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Five Convicted In Deadly Costa Concordia Shipwreck

Crews work to remove the Costa Concordia cruise ship wreck on Giglio island in May, more than a year after it capsized.
Vincenzo Pinto
AFP/Getty Images
Crews work to remove the Costa Concordia cruise ship wreck on Giglio island in May, more than a year after it capsized.

A court in Italy has convicted five people on charges of manslaughter and negligence for the shipwreck of the Costa Concordia off Tuscany last year that left 32 passengers and crew dead.

The court at Grosseto, the city nearest the spot where the Costa Concordia ran aground in January 2012, accepted plea bargains for the cruise ship's helmsman, cabin service director, two bridge officers and the head of the company's crisis team.

The sentences handed down by the court:

-- Director of the crisis unit, Roberto Ferrarini: 2 years, 10 months

-- Cabin Service Director Manrico Giampedroni: 2 1/2 years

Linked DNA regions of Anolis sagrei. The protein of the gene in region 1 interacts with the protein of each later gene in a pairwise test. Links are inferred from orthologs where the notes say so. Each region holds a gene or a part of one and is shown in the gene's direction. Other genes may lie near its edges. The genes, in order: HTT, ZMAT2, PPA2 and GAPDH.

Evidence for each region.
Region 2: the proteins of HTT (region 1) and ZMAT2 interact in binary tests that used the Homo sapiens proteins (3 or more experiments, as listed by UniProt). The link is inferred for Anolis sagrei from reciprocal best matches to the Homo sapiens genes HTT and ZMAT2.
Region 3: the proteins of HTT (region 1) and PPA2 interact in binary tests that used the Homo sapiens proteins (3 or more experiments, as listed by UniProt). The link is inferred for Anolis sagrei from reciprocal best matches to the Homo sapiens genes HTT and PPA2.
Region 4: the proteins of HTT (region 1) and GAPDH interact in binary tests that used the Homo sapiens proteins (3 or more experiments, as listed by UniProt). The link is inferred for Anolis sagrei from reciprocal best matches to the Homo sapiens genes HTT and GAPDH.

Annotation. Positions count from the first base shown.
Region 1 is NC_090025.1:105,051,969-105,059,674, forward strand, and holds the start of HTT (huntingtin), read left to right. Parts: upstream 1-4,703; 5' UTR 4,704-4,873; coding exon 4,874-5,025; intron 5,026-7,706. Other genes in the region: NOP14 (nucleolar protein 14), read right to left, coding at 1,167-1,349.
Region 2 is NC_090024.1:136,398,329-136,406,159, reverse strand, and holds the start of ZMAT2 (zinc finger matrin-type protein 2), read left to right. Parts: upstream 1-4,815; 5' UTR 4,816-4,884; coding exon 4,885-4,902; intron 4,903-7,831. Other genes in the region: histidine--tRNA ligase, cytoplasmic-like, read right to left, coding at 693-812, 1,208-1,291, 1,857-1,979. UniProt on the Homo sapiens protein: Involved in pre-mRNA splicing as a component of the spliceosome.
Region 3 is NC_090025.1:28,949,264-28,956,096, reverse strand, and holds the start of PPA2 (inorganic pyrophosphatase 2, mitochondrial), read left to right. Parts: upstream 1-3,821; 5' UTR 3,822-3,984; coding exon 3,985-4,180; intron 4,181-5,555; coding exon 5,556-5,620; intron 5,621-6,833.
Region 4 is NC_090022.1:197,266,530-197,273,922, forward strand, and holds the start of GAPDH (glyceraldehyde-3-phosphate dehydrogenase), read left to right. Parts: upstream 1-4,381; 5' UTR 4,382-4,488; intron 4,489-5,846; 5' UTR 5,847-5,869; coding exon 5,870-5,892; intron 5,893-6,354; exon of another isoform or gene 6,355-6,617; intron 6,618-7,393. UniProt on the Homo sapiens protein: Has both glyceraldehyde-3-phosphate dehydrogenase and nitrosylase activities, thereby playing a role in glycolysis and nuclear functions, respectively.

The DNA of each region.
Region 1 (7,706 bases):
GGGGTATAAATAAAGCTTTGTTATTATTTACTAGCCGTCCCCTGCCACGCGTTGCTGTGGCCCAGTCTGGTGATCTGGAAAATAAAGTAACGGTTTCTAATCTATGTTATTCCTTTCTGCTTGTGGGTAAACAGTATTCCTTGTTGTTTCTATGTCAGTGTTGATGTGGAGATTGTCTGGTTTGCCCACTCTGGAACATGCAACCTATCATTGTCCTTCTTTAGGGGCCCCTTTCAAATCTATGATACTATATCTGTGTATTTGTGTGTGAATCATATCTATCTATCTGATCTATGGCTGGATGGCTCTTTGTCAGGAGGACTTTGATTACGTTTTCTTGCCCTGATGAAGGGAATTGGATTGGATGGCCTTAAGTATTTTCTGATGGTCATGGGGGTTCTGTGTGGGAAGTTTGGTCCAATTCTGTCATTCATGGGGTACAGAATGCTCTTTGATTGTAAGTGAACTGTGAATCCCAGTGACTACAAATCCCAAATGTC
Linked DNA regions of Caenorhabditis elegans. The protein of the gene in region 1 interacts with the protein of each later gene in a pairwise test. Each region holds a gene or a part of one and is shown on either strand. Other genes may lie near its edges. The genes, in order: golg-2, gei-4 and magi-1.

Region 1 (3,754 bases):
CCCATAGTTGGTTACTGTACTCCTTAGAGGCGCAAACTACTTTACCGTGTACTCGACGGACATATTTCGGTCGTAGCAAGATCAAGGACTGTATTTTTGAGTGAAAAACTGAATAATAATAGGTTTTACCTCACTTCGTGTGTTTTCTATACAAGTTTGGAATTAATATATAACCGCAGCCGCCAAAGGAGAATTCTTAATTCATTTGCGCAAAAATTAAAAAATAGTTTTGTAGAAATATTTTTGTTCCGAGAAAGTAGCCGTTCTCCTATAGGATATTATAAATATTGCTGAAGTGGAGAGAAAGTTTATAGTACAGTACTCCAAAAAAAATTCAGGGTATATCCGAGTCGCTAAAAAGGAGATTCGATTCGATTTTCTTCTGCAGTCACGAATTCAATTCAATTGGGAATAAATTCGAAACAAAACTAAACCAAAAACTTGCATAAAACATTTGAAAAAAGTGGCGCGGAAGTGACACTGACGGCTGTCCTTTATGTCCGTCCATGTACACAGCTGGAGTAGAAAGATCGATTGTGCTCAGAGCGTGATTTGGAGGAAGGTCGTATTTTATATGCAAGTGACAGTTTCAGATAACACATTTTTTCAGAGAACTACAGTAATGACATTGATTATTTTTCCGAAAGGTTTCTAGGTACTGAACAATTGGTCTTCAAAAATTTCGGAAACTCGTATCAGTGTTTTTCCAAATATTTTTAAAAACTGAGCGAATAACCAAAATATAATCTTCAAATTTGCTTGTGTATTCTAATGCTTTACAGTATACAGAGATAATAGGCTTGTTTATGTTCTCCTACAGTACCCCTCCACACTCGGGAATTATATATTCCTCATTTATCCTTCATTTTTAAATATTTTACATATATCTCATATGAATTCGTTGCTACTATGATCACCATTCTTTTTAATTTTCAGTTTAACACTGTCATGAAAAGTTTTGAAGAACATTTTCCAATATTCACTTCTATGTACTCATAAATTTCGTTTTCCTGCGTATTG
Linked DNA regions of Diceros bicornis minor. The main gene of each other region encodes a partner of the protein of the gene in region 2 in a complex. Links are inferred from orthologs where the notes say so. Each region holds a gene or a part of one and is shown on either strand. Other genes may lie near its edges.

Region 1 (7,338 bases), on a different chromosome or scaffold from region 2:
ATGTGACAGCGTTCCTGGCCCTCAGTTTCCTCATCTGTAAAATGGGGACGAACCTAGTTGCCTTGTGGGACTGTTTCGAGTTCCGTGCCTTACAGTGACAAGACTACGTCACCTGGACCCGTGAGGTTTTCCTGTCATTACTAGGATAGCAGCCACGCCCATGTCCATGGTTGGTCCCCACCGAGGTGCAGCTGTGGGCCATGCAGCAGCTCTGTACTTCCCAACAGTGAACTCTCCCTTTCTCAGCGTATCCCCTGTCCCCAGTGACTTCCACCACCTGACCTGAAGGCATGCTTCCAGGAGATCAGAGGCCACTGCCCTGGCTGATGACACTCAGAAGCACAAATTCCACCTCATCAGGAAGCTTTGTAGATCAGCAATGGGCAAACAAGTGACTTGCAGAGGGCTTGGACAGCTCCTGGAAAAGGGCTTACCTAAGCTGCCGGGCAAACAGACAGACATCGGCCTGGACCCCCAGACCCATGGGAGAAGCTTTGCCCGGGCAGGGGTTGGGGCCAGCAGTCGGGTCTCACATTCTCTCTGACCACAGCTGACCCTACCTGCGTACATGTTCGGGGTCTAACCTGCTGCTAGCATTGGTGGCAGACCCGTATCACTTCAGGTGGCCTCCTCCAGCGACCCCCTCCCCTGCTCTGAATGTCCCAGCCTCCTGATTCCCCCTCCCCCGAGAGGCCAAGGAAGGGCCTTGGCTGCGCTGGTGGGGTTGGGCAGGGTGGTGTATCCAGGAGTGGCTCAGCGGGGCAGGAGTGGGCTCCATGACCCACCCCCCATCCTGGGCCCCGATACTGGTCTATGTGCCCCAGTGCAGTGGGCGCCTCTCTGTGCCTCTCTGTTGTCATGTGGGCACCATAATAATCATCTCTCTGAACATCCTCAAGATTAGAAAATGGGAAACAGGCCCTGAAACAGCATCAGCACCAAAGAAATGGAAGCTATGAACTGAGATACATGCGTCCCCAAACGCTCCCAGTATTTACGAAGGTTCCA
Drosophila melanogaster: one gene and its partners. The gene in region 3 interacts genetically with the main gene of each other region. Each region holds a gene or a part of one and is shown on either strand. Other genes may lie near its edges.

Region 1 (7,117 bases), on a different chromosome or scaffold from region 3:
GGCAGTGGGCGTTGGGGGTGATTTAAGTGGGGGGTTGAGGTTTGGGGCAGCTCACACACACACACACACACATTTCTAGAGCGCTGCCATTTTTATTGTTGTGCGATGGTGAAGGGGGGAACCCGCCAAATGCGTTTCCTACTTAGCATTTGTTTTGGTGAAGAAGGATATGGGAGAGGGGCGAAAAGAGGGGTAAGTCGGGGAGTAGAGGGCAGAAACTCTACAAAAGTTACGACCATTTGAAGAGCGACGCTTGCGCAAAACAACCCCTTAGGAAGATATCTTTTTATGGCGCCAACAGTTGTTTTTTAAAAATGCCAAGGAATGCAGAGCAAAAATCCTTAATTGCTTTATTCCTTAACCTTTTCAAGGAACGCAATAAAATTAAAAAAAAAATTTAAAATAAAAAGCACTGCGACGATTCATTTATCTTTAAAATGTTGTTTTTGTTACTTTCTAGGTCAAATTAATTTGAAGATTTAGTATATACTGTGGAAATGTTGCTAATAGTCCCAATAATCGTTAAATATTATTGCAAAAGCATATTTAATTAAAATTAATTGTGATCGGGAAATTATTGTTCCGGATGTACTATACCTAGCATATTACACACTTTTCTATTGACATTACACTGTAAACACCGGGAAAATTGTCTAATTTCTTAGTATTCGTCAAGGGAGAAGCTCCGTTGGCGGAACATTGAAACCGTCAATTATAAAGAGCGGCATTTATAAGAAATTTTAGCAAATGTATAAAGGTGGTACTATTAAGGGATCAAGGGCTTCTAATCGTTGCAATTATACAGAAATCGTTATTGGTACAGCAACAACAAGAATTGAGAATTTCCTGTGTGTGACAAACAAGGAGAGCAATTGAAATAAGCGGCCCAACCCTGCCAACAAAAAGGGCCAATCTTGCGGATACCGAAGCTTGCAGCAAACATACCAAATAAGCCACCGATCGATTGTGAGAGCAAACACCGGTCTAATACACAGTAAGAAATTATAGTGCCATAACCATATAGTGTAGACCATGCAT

-- First Officer Ciro Ambrosio: 1 year, 11 months

-- Helmsman Jacob Rusli Bin: 1 year, 8 months

-- Third Officer Silvia Coronica: 1 1/2 years

The trial of Captain Francesco Schettino, accused of multiple counts of manslaughter and of abandoning the vessel with thousands still aboard, has been adjourned until late September as the court awaits electrical tests of the ship. He faces up to 20 years in prison if convicted on all counts.

The ship hit a rock and capsized after Schettino diverted it from its planned route, steaming past the island of Giglio at night as a salute to the people of the tiny Tuscan island.

Sky News says Schettino's defense claims that:

"... no one died in the collision itself, but that the failure of a backup generator and supposedly water-tight compartments that were flooded created problems during the evacuation, when the deaths occurred."

More than 4,000 passengers were aboard the cruise ship when it capsized.

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Scott Neuman is a reporter and editor, working mainly on breaking news for NPR's digital and radio platforms.

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